To Protect and Preserve
Updated: Jul 30
By: Meredith Westrich
Since I was 14, I have been proudly invested in our country’s National Parks. I have visited countless parks, historical sites, and monuments since I was young, all with the dream of someday working for the park service. Last year, I took a step forward and met with the head of the Pro-Ranger program to inquire about making the dream of working for park law enforcement into a reality.
However, I find myself reflecting quite often these days on the current situation of the American law enforcement system. We live in a stifling society where BIPOC (Black, Indigenous, People of Color) are murdered by police on a daily basis with few legal consequences or repercussions. Our current system is one based on oppression and injustice, and there is no excuse. Justice must be served for the countless black and indigenous lives so brutally taken by our police service.
I understand that we must change the system. Yet, as someone so invested in a branch of federal law enforcement, I can’t help but think: “Surely, they aren’t all like that, right?” The ability to even consider this question comes from a place of privilege, and while the park service doesn’t have nearly the same toxic, paternalistic environment that state and city police forces do, to be considered truly innocent would be to erase history that some don’t have the privilege of forgetting.
When Sequoia National Park was established in 1903, the government decided to use the military to enforce park boundaries and keep out livestock. The man in charge of the militia in the park was Col. Charles Young, the third black man to graduate from West Point and the first black National Park Superintendent. Young was an incredible leader, with a distinguished history in the military. And yet, Young would not have risen through the ranks without his role as a member of the Buffalo Soldiers, soldiers who were sent to extinguish the bison population in the West and force the Indigenous people of the plains out of their homelands.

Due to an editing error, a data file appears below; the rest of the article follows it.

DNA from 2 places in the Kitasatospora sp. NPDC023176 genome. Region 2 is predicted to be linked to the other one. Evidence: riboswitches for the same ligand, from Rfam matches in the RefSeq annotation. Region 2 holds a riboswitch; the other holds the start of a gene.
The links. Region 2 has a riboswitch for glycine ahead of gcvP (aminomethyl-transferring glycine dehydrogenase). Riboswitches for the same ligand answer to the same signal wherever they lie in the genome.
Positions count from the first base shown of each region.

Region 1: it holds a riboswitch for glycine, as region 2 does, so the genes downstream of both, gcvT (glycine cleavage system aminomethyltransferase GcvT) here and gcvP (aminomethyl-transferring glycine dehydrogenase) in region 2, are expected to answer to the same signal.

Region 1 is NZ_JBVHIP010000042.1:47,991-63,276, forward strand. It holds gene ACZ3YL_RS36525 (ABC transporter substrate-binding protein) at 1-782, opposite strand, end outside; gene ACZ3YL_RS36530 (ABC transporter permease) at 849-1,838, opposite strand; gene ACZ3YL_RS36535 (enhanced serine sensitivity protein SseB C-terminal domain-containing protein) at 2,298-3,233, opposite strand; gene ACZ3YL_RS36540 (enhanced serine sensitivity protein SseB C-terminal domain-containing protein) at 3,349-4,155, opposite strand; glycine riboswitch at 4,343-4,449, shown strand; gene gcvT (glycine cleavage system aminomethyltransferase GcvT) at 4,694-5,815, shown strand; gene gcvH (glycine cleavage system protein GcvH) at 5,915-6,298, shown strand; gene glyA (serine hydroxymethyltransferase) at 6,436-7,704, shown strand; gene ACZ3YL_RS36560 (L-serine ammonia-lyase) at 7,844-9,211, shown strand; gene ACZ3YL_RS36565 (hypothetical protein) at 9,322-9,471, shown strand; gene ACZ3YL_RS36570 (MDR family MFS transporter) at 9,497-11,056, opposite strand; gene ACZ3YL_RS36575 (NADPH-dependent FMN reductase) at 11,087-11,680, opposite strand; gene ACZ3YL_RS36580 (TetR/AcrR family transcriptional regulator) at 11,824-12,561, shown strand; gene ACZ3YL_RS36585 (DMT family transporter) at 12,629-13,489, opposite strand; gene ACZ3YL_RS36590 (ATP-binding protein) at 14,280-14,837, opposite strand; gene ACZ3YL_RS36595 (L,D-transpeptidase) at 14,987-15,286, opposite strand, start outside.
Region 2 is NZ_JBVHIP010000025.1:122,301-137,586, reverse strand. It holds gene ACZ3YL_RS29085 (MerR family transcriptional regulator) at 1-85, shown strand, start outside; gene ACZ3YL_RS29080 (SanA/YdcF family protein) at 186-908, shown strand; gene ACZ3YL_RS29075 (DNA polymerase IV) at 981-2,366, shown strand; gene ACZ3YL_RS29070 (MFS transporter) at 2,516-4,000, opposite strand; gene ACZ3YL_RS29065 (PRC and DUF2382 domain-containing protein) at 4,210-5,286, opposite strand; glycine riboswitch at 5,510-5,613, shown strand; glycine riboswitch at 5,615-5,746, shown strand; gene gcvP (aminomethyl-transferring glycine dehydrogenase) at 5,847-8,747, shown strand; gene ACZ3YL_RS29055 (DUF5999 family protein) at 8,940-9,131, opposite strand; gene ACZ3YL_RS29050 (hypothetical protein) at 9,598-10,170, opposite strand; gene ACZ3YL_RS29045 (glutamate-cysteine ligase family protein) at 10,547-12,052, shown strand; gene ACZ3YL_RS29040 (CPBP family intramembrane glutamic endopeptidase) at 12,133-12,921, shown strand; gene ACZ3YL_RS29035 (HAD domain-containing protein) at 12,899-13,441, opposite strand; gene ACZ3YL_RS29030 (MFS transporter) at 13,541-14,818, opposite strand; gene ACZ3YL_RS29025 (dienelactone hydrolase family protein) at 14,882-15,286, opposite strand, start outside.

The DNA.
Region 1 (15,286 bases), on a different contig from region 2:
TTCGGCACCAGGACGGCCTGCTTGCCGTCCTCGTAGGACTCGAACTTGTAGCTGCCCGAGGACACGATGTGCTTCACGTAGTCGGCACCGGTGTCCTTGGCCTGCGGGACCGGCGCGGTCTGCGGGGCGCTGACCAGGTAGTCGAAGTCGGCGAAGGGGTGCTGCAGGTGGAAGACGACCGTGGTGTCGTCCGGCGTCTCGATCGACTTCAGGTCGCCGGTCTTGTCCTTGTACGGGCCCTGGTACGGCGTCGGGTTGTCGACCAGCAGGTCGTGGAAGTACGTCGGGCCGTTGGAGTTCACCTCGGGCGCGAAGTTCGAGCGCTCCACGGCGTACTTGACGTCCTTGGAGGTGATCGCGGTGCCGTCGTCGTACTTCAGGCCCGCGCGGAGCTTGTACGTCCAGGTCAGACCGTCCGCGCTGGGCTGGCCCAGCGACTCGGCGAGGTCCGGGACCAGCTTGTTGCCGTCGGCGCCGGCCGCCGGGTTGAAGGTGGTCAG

Once sacred native lands, they only became “protected” from vandalism and development because white lawmakers in Washington decided to set them aside as parks for recreation. The park service today values diversity, but to forget its past is to pretend these prejudices never existed.
The motto of the National Park Service is “Explore, Learn, Protect.” With hundreds of acres of forests being destroyed each day, and EPA regulations continually rolled back, the protection of these parks is as necessary as ever. However, we cannot forget to explore, learn, and protect the history of the parks: the good, the bad, and even the ugly. We must allow ourselves to be critical of the institutions we rely on and remember that environmental justice cannot exist without social justice.
Meredith Westrich is a current senior at Fairport High School. She hopes to someday work as a ranger in the National Park Service.